Plastic Bans

French Parliament Targets Fast Food in SUP Directive

An amendment to ban single-use plastics by 2023 in the catering and fast food business has been adopted by the French Parliament.

An explosive amendment adopted by the Committee on Sustainable Development and Planning of the French National Assembly will profoundly change habits and economic model of a significant part of commercial catering industry if the text is not amended by the MPs or any other means.

The Amendment states:

By 1 January 2023 at the latest, companies engaged in commercial catering activities shall be required to serve meals and beverages consumed on the premises of the establishment in cups, including their means of closure and lids, cutlery, plates and reusable containers . ”

In summary, for take-away (= outside the premise), single-use packaging can continue to be used but for all consumption on site, it will no longer be possible.

The summary statement shows that it is especially fast food that is targeted:

” The purpose of this amendment is to prohibit, from 1 January 2023, the provision by fast food operators of containers, cutlery and single-use packaging for meals and beverages consumed on the spot. The purpose is to reduce waste at the source and plastic consumption, because out-of-home consumption, particularly fast food, is important in France. This should be seen in the context of the reduction of SUP in France . ”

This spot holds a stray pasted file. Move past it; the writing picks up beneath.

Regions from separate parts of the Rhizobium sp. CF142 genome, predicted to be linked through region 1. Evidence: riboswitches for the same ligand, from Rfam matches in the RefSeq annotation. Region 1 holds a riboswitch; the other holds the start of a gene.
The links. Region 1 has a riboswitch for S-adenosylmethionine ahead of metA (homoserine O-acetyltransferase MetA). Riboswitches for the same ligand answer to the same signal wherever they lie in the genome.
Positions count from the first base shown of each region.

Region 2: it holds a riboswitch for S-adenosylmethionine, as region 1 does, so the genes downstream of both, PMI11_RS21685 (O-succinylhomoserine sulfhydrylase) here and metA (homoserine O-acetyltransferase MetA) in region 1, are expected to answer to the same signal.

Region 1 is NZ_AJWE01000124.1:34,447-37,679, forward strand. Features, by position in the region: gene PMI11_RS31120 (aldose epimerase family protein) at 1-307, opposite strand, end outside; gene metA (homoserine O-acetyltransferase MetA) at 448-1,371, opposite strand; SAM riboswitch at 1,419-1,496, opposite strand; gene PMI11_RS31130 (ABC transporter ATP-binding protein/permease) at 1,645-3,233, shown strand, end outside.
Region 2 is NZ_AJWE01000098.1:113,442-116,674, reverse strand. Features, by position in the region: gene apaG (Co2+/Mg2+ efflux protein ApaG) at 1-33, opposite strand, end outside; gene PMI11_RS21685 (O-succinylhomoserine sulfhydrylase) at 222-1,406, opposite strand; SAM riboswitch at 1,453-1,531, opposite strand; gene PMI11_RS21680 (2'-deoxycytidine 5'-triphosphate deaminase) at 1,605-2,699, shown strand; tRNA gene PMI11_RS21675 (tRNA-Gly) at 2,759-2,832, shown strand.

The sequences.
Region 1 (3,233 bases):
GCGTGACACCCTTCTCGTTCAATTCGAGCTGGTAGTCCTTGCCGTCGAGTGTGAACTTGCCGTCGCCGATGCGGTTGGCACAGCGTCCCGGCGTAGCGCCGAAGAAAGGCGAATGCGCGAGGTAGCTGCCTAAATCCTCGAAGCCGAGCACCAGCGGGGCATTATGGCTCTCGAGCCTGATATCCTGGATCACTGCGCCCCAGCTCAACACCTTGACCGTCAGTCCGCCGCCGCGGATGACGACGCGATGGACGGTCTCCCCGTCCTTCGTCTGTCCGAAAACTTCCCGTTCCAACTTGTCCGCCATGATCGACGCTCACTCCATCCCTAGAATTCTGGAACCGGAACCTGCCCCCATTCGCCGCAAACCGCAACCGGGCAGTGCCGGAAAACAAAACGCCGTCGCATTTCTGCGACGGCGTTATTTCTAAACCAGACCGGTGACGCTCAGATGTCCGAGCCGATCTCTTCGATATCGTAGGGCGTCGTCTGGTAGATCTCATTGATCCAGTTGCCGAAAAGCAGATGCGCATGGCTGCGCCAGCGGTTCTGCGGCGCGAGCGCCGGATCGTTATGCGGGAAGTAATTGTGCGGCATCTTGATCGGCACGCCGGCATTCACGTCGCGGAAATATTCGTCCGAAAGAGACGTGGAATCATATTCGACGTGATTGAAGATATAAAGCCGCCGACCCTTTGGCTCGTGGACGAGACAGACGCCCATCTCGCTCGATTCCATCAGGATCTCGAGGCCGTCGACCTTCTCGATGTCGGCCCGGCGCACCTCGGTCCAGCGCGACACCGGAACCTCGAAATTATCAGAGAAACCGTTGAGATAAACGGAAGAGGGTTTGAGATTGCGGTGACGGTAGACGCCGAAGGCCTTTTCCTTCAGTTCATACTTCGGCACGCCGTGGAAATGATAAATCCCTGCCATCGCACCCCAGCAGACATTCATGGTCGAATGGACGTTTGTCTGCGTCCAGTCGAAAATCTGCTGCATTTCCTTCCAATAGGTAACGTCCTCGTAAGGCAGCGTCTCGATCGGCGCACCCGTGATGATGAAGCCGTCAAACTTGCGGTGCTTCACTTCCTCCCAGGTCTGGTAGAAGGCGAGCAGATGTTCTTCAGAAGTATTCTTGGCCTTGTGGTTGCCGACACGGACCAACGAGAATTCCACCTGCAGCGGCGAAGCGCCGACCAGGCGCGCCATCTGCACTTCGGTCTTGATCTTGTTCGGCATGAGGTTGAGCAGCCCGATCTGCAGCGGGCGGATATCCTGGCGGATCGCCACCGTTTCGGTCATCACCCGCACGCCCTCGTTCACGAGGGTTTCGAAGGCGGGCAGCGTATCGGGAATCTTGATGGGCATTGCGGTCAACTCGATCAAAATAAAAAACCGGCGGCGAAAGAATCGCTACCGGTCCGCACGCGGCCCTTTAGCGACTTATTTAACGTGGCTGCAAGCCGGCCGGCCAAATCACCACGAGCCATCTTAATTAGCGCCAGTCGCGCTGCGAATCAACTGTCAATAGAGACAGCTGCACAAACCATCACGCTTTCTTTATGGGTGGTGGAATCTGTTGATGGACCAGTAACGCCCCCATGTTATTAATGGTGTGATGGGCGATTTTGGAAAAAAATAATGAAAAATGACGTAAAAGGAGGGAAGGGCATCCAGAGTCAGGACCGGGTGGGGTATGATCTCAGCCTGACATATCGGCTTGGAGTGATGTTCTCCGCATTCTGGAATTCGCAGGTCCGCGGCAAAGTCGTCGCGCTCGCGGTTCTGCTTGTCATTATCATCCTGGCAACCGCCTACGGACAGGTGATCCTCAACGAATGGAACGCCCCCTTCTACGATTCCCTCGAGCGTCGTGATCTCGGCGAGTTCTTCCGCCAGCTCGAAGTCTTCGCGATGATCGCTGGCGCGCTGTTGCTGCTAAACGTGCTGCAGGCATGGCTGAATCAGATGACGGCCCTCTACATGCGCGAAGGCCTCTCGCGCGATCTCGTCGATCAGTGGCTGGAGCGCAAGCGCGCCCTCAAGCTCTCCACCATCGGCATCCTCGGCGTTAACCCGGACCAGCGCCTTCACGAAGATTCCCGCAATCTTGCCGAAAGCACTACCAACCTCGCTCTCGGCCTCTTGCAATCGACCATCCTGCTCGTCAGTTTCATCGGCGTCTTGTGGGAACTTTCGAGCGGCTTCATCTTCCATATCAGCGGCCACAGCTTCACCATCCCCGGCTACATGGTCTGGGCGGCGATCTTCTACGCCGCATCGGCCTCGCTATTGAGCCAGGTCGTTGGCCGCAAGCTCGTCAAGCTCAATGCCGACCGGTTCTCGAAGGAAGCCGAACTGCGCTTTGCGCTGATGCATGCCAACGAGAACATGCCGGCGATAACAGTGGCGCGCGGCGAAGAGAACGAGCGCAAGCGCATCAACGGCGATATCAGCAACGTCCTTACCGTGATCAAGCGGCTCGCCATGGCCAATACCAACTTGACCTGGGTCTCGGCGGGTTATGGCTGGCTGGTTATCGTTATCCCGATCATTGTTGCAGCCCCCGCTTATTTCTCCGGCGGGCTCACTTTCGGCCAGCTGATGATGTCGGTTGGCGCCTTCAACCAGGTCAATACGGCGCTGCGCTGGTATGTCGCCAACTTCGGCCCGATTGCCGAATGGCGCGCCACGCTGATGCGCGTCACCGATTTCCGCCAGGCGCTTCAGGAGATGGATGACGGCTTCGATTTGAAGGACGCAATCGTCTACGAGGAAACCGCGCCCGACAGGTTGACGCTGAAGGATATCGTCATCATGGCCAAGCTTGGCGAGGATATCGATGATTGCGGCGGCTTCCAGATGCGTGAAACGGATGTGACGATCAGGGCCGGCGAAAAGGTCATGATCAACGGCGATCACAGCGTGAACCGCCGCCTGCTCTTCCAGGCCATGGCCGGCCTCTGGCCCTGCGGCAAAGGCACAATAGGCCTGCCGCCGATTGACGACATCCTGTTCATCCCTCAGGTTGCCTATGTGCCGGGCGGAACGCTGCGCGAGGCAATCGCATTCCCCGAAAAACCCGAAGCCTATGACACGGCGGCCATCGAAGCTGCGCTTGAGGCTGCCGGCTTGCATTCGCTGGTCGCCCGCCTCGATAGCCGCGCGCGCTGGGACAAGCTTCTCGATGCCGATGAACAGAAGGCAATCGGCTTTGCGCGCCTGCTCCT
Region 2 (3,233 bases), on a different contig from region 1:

You will notice that if one of the motives is to reduce the “consumption of plastic material”, the adopted text aims at all the disposable packaging, plastic or not. Likewise, the summary talks about fast food while the adopted text is about commercial catering as a whole.

It is worth remembering that commercial catering is not just the big chains of well-known fast food restaurants.

Many bakeries, sandwich shops, etc. are used for on-site catering and are owned by small and medium-sized businesses, most of them family-owned.

These companies will have to provide dishes and hard cutlery (= reusable but also breakable because it will be in metal, glass and ceramics) and the material and human means to wash it without counting the costs related to water, detergents and electricity etc.

Instead of thinking about setting up a separate sorting for a real collection and recycling of waste in the restoration (which is sorely lacking today), we choose the radical solution of the ban.

The angry question: Who will pay for all these extra costs?

REFS

Published on plastalliance.org. This was written by Alliance Plasturgie et Composites et Futur

Vers la fin de l’emballage à usage unique dans la restauration?

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